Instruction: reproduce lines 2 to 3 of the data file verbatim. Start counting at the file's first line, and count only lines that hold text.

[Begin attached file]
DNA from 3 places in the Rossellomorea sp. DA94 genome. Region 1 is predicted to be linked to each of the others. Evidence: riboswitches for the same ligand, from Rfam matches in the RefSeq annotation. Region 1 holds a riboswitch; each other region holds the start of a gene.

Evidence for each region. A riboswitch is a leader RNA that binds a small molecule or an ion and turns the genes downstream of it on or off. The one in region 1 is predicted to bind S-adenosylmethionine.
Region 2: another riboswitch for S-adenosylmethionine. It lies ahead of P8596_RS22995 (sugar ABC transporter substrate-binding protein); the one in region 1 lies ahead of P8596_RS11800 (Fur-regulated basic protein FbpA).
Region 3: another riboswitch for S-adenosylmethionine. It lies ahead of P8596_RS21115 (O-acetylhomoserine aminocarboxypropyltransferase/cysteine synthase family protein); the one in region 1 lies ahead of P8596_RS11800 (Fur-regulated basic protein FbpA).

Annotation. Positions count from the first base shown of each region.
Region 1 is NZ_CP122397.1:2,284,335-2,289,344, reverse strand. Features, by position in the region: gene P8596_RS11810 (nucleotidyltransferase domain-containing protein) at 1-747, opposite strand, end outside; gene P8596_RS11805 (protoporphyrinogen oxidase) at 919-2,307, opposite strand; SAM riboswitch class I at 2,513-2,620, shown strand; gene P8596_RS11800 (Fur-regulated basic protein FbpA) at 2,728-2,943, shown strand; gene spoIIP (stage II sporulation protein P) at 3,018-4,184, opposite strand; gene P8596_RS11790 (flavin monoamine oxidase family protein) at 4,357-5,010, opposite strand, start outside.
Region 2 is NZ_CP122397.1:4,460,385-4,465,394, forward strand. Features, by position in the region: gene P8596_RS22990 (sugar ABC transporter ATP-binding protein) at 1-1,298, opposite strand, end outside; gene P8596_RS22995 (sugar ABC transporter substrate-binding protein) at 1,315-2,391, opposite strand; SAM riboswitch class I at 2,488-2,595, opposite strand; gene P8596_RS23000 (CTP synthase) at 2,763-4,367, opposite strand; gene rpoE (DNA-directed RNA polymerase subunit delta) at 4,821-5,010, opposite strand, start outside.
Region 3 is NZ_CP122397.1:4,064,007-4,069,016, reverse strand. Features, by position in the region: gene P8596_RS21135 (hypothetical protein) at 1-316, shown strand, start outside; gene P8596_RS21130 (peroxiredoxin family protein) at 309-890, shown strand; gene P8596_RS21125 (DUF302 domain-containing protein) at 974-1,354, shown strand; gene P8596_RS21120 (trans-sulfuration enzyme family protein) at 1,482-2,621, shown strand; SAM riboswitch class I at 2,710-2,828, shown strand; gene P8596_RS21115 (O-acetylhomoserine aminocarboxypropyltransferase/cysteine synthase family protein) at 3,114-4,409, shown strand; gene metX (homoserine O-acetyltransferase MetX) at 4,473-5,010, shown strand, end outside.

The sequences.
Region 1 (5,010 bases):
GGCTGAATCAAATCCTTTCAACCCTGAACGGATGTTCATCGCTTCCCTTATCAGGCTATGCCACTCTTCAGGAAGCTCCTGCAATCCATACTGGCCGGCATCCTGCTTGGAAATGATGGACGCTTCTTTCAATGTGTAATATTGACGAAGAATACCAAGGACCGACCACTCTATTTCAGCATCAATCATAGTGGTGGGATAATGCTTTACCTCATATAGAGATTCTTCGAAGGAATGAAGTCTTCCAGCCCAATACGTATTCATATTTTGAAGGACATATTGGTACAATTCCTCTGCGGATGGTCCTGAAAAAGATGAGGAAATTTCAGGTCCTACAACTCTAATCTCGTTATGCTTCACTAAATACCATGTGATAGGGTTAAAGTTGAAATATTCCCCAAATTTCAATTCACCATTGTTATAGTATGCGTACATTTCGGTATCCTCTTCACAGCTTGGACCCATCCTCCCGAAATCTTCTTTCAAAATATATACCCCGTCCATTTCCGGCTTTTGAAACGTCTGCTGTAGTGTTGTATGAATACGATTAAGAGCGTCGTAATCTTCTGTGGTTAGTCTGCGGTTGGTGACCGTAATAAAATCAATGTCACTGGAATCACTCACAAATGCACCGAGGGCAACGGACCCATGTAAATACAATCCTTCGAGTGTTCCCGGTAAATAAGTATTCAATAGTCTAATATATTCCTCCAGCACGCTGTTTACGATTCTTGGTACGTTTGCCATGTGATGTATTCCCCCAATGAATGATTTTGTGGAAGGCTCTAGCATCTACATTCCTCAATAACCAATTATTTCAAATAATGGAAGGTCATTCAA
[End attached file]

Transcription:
Evidence for each region. A riboswitch is a leader RNA that binds a small molecule or an ion and turns the genes downstream of it on or off. The one in region 1 is predicted to bind S-adenosylmethionine.
Region 2: another riboswitch for S-adenosylmethionine. It lies ahead of P8596_RS22995 (sugar ABC transporter substrate-binding protein); the one in region 1 lies ahead of P8596_RS11800 (Fur-regulated basic protein FbpA).